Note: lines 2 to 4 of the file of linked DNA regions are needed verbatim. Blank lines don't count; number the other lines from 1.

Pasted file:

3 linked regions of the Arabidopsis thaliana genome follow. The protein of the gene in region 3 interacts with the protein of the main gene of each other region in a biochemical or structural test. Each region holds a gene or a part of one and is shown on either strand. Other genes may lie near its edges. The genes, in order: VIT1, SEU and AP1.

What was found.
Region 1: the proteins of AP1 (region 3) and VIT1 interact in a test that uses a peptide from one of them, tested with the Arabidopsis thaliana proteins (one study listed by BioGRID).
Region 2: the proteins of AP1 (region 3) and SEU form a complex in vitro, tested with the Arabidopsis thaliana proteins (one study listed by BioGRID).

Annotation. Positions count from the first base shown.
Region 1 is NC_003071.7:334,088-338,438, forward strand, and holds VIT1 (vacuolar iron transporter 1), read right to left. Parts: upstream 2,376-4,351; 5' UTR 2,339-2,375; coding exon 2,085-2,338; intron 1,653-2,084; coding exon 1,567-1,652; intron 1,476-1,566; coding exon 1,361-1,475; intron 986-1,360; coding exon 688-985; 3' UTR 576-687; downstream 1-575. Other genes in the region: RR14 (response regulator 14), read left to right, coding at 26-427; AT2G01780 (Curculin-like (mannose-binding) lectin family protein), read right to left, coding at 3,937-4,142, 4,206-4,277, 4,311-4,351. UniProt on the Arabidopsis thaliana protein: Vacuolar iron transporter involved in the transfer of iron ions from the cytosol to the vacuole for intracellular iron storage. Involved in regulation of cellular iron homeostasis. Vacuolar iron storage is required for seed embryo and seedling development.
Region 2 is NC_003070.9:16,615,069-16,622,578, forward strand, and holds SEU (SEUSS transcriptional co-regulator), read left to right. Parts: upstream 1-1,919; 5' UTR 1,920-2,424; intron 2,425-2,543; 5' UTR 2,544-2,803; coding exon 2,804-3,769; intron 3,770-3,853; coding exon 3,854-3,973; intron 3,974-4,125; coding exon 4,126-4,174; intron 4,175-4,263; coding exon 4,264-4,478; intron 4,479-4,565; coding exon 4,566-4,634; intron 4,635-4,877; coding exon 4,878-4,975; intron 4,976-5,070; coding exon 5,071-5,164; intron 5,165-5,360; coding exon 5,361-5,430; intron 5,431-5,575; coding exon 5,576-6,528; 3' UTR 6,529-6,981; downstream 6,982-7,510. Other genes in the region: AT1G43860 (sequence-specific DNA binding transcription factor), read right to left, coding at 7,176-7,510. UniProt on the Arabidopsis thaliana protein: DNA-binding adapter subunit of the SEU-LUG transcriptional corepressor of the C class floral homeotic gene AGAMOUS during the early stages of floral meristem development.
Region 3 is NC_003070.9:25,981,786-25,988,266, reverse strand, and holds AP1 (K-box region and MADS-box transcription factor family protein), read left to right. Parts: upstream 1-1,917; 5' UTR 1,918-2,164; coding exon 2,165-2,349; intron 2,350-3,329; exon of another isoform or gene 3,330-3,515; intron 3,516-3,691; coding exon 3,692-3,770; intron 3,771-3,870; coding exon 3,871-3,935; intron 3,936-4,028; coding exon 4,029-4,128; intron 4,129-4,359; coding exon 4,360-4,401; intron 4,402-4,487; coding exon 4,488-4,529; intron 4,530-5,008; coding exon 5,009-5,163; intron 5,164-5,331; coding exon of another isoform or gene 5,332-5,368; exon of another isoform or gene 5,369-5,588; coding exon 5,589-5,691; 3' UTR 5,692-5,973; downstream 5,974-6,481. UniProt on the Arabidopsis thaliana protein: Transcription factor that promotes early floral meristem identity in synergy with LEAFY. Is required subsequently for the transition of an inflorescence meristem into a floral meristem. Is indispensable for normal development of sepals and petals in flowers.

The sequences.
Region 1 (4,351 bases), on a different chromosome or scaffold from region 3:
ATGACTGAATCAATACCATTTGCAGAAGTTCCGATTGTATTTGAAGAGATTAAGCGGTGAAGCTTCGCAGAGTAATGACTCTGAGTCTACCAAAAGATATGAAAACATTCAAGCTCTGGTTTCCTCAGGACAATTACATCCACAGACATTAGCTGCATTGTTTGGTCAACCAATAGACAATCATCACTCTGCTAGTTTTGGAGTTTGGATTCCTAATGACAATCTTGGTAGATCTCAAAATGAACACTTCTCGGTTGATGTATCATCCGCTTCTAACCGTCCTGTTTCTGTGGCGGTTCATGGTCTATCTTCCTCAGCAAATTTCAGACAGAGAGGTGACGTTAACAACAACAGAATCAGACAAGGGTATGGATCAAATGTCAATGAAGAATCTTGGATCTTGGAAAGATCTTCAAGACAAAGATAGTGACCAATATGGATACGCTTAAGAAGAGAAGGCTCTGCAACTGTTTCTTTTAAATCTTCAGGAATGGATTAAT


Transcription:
What was found.
Region 1: the proteins of AP1 (region 3) and VIT1 interact in a test that uses a peptide from one of them, tested with the Arabidopsis thaliana proteins (one study listed by BioGRID).
Region 2: the proteins of AP1 (region 3) and SEU form a complex in vitro, tested with the Arabidopsis thaliana proteins (one study listed by BioGRID).